BEIJING — Copper prices were stuck in a tight range on Wednesday as market participants digested weaker-than-expected China economic data, while hopes grew that Beijing would loosen its strict COVID-19 restrictions.
Three-month copper on the London Metal Exchange was up 0.2% at $8,050 a tonne by 0207 GMT, while the most-traded January copper contract on the Shanghai Futures Exchange dipped 0.1% to 64,790 yuan ($9,065.72) a tonne.
China’s factory activity contracted at a faster pace in November, an official survey showed. The official manufacturing purchasing managers’ index stood at 48.0 against a 49.2 reading in October, the National Bureau of Statistics said. Economists in a Reuters poll had expected the reading to come in at 49.0.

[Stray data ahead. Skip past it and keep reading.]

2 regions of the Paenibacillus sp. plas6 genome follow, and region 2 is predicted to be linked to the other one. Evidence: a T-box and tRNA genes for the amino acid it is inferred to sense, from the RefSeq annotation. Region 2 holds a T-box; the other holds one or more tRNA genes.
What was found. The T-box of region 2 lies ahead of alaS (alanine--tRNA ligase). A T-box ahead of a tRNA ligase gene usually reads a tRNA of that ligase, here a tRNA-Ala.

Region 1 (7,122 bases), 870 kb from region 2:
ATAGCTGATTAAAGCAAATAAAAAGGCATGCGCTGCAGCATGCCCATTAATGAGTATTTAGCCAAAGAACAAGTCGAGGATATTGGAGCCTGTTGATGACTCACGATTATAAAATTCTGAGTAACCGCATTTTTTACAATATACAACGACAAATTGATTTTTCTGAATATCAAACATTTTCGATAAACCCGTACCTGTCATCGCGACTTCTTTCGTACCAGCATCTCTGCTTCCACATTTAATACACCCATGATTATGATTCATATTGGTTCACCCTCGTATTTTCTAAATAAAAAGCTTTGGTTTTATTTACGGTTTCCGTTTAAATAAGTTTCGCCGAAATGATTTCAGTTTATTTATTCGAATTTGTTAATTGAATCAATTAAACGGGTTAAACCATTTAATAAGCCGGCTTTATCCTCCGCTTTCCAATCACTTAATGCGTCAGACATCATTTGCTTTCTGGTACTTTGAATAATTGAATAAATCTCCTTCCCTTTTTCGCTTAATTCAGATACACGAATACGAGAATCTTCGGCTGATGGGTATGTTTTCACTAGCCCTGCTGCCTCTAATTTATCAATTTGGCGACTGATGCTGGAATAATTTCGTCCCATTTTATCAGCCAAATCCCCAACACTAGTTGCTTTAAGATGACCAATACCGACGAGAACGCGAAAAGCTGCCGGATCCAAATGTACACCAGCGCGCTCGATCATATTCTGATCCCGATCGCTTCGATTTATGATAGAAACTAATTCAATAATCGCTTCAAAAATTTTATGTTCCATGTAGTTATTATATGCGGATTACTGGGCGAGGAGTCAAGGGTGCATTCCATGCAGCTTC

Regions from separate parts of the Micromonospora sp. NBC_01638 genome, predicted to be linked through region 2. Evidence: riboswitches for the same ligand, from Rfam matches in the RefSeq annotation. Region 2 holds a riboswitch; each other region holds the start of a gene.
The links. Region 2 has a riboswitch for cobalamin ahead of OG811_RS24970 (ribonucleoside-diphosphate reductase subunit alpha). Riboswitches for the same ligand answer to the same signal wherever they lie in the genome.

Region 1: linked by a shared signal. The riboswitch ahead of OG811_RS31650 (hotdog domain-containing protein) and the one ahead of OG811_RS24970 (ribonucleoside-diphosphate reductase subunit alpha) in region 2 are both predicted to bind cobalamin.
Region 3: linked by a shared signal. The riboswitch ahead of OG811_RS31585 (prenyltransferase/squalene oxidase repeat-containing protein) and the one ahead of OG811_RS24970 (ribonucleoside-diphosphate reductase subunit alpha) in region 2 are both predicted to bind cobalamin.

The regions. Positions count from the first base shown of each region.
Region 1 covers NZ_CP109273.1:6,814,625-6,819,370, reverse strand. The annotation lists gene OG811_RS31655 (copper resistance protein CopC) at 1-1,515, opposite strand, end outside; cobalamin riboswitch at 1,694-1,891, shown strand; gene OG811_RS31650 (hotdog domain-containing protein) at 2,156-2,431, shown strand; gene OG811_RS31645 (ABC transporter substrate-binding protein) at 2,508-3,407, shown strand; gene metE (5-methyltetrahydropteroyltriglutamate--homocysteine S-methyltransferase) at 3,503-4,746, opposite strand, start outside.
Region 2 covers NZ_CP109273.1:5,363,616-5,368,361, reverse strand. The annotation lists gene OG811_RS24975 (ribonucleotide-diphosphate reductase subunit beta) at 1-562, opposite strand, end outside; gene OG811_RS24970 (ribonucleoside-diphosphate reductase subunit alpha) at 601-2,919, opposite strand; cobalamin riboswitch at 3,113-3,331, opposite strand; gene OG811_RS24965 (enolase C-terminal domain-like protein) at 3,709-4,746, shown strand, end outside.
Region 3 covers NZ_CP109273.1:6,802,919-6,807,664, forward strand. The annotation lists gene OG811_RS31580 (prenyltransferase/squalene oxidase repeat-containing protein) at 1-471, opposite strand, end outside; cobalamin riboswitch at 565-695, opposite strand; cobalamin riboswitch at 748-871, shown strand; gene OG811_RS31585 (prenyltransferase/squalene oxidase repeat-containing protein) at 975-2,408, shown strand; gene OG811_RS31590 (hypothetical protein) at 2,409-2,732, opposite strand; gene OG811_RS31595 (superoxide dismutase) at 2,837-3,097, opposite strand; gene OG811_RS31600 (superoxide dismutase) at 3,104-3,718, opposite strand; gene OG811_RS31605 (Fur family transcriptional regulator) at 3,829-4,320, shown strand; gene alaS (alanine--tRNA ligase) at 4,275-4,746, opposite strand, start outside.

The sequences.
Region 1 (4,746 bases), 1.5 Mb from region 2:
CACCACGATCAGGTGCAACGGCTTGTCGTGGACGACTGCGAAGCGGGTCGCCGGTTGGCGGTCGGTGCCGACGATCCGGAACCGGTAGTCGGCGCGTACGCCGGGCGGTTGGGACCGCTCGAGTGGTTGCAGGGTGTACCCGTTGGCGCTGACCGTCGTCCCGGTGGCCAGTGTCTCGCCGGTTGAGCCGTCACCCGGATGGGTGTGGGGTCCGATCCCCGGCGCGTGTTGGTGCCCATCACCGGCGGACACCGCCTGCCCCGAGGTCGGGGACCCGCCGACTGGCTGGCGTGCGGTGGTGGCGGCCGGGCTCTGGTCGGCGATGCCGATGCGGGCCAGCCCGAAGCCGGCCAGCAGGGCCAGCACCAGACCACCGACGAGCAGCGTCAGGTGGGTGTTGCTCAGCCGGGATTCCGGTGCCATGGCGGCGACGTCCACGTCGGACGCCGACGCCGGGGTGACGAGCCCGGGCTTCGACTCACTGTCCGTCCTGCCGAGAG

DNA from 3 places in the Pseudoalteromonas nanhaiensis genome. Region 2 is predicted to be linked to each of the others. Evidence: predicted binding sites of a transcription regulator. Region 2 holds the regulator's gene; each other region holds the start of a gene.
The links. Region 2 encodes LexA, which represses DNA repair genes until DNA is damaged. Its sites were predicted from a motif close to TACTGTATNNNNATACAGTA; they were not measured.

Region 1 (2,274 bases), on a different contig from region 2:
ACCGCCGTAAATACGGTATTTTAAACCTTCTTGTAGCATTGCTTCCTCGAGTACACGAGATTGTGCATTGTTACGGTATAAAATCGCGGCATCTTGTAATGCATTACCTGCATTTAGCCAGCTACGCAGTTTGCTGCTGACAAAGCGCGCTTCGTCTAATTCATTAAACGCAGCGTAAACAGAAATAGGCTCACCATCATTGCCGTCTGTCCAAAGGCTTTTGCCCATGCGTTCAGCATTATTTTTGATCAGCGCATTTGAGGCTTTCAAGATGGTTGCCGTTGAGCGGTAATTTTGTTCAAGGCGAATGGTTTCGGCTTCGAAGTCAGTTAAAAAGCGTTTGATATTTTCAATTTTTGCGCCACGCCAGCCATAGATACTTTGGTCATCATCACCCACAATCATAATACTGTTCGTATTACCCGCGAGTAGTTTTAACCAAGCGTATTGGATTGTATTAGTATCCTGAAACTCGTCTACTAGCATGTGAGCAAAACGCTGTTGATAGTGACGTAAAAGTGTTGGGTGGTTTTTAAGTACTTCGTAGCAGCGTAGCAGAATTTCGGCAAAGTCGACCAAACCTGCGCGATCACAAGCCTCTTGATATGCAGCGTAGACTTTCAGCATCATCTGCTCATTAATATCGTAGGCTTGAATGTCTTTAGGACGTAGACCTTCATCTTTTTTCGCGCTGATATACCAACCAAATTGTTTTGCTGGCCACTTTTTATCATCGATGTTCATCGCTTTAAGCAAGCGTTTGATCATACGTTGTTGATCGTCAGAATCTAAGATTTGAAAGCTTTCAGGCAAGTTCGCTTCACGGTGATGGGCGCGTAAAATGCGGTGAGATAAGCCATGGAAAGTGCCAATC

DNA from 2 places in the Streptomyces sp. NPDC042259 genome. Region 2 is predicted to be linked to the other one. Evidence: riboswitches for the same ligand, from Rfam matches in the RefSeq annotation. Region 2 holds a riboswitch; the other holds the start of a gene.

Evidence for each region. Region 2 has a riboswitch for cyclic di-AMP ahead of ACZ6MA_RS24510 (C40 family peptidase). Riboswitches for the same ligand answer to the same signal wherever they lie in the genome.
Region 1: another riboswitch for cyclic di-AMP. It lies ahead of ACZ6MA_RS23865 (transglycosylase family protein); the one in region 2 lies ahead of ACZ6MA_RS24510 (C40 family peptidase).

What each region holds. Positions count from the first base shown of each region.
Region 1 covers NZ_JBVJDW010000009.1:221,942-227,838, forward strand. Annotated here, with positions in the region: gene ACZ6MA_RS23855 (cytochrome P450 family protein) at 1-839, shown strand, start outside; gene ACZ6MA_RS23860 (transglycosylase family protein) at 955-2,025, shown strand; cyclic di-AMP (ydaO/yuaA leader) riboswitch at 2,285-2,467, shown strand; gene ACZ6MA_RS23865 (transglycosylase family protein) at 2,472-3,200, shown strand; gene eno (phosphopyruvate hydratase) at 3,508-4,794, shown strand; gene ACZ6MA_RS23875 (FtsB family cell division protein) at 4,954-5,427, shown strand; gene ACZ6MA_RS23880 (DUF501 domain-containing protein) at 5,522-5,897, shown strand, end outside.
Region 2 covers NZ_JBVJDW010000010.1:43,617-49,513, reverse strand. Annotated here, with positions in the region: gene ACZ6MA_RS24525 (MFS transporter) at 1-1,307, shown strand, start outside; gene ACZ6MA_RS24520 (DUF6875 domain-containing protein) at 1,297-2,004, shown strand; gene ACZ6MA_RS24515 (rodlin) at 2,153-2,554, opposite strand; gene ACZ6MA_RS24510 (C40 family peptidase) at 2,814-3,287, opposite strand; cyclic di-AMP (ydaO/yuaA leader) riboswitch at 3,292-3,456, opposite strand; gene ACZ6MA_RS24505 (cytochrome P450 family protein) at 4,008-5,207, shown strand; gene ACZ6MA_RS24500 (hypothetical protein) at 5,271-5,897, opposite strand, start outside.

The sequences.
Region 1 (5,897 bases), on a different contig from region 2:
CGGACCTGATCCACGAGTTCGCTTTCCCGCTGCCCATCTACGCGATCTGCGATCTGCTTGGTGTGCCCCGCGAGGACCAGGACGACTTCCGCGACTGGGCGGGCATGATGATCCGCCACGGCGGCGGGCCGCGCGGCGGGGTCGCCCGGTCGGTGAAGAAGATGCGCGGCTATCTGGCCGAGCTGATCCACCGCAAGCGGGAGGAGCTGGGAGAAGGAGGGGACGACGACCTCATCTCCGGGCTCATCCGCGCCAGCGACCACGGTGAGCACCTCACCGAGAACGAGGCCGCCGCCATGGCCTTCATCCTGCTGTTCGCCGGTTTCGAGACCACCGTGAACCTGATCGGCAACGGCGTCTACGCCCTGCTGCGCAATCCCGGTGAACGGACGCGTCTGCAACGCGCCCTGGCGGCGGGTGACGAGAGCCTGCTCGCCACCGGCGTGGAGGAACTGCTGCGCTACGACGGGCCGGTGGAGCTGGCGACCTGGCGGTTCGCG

Globally, investors were awaiting Federal Reserve Chair Jerome Powell’s speech for insights into the U.S. central bank’s monetary policy path.
The dollar index has fallen from a 20-year high hit on Sept. 28, supporting metals prices as it becomes cheaper for non-dollar holders to buy the greenback-priced commodities.
Meanwhile, a trucker strike in Chile that started last week ended on Tuesday after trucker groups signed an agreement with business organizations and the government to improve conditions.
Among other metals, aluminum held at $2,380 a tonne, zinc added 0.4% to $2,946 a tonne and lead climbed 0.4% to $2,142.5 a tonne, and tin was unchanged at $22,788 a tonne.
SHFE aluminum fell 0.7% to 18,820 yuan a tonne, nickel jumped 3% to 199,460 yuan a tonne, zinc was down 0.6% at 23,795 yuan a tonne, and tin climbed 0.2% to 185,140 yuan a tonne.
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($1 = 7.1467 Chinese yuan) (Reporting by Beijing Newsroom; Editing by Subhranshu Sahu)